The study uses a range of methods, across the 3 phases, to examine the process and outcomes of the removal of tobacco from Scotland’s prison system. Specifically, objective measurement of second-hand smoke exposures in all 15 Scottish prisons; online staff surveys and paper prisoner questionnaires; interviews and/or focus groups with prison and healthcare staff and people in custody (prisoners); interviews with personnel in other countries which have introduced prison smoking bans; analysis of routinely collected data; and health economic modelling. The results are being shared on an ongoing basis with key stakeholders to inform decision-making and communication strategies in respect of the implementation of a prison smoking ban in Scotland. This study is being conducted in partnership with the University of Glasgow, and with the Scottish Prison Service.
ISM Staff: Kate Hunt (PI), Sean Semple, Ashley Brown, Douglas Eadie, Richard Purves, Andrea Mohan and Ruaraidh Dobson.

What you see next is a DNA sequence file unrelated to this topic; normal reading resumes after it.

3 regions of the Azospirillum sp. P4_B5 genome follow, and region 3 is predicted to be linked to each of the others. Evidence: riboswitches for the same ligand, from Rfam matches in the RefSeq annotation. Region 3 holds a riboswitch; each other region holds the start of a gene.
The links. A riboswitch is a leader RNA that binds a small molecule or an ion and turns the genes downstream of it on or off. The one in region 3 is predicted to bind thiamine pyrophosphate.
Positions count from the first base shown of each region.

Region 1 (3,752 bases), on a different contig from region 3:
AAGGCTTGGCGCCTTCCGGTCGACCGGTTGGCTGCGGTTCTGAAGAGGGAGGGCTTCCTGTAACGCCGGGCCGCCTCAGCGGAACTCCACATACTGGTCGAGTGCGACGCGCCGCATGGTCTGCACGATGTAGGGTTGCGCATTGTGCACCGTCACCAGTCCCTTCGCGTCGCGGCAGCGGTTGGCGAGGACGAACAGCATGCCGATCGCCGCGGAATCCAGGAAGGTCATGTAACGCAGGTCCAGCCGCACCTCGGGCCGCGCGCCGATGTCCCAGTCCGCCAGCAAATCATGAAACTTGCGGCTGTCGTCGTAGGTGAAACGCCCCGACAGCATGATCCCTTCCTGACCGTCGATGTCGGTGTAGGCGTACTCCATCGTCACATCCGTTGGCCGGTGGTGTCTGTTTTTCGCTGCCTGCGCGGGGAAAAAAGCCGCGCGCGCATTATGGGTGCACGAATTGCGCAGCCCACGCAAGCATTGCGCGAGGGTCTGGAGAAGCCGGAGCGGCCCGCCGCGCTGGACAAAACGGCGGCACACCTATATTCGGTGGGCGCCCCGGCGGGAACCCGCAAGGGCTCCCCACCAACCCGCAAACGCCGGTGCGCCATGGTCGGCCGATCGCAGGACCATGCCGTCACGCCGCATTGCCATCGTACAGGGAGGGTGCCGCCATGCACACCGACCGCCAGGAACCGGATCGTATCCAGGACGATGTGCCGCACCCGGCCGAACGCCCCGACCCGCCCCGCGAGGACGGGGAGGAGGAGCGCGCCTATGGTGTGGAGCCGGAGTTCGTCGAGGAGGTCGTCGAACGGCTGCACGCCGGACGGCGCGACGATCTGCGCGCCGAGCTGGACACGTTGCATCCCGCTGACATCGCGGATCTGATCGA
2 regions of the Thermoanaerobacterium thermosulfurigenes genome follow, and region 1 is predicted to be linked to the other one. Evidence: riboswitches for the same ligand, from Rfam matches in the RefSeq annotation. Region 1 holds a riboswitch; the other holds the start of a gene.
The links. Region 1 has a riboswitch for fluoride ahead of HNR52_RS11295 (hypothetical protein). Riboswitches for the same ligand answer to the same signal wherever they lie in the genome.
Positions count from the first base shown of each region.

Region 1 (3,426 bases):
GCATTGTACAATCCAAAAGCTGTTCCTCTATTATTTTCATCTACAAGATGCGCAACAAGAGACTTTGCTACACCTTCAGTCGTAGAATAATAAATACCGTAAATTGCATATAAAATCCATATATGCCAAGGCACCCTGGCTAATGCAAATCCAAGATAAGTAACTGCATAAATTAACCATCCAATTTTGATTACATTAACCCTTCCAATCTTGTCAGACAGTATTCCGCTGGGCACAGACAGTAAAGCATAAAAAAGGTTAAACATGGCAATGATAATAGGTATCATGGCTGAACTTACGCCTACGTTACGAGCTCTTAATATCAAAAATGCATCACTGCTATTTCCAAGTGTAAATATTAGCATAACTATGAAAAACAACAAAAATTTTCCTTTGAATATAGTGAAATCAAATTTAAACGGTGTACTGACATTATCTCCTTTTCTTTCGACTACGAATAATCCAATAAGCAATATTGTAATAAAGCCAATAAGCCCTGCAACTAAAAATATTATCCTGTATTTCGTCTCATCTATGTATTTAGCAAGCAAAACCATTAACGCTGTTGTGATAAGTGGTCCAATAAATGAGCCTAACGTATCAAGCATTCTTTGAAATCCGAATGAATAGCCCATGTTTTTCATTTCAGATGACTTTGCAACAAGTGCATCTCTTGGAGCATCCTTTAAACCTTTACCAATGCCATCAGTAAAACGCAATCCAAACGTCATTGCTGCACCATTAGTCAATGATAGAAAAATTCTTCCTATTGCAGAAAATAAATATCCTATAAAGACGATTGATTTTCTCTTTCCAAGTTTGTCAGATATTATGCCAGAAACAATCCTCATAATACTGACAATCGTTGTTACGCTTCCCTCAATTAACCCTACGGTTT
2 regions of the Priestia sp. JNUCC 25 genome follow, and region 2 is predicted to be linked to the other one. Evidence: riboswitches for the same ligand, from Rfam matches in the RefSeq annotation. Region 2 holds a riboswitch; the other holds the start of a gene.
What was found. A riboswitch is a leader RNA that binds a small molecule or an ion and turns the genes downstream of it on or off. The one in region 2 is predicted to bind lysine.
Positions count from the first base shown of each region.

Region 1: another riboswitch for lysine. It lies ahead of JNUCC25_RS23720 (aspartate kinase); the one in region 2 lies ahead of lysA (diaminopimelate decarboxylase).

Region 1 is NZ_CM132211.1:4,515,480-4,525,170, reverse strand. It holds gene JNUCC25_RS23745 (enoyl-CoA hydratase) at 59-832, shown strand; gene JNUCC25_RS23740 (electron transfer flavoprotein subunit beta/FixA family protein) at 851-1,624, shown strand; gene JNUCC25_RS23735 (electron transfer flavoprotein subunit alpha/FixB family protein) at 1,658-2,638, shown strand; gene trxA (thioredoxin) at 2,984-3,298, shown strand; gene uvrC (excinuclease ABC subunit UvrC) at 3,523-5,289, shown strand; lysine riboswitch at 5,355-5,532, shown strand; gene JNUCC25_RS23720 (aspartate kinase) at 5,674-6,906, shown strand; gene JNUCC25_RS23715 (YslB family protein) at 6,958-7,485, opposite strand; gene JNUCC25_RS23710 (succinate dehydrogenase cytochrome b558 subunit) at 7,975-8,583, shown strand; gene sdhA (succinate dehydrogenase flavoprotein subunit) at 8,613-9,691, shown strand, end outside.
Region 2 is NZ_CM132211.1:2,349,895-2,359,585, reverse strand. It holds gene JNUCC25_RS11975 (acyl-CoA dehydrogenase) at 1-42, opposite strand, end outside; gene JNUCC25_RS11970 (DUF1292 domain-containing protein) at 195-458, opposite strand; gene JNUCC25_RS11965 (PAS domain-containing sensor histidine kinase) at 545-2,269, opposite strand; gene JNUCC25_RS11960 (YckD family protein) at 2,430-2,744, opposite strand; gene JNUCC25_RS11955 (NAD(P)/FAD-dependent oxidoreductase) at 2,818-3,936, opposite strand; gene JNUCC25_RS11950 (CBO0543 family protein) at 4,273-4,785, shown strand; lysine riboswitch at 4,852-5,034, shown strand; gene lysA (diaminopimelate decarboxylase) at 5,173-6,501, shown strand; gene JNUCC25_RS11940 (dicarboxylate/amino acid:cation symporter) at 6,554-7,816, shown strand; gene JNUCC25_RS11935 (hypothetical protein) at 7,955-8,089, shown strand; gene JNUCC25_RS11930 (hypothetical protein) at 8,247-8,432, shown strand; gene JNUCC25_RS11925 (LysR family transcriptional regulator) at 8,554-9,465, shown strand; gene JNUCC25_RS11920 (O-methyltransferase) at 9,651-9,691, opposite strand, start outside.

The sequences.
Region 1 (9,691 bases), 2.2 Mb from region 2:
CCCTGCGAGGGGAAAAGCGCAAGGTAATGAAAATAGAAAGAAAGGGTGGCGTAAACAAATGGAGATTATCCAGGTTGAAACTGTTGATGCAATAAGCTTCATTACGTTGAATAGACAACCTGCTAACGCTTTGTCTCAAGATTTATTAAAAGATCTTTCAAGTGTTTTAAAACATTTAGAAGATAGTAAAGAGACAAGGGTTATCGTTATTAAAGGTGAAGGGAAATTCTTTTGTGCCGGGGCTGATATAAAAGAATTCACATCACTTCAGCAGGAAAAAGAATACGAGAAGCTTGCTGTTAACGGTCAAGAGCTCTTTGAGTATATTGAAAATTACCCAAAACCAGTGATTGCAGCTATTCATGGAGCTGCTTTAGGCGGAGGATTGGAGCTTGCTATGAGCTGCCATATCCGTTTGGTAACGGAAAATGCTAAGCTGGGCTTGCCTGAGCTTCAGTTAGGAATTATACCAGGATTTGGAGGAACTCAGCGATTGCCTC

Prisons and Tobacco Control (inc Smoking Cessation)
Part of DH Tobacco Control Health Inequalities Pilot Projects Programme (2010-2011)
(Commissioned by the Department of Health)
This project aimed to develop and share knowledge and learning in relation to smoking cessation in prisons and broadening out to other organisations across the criminal justice system that also had the potential to contribute to quitting and to generic services. It encompassed broad target groups such as offenders, families and staff within the criminal justice system. It aimed to develop functioning systems for provision of support and care pathways, in prisons, on release, across the CJS, and into the community, which would result in enhanced engagement and quit rates. A Regional Criminal Justice System (CJS) Tobacco Control Coordinator was appointed to look toward the organisational/systems perspectives across prisons, probation services, police and courts in relation to tobacco control and stop smoking support and treatment, and full process and outcomes evaluation were conducted. This was part of an overall bid coordinated by UKCTCS covering six settings in all.
CTCR Staff: Susan MacAskill, Douglas Eadie and Jennifer McKell
Eadie D, MacAskill S, McKell J and Baybutt M (2012). Barriers and facilitators to a criminal justice tobacco control coordinator: An innovative approach to supporting smoking cessation among offenders. Addiction, 107(Suppl2): 26-38.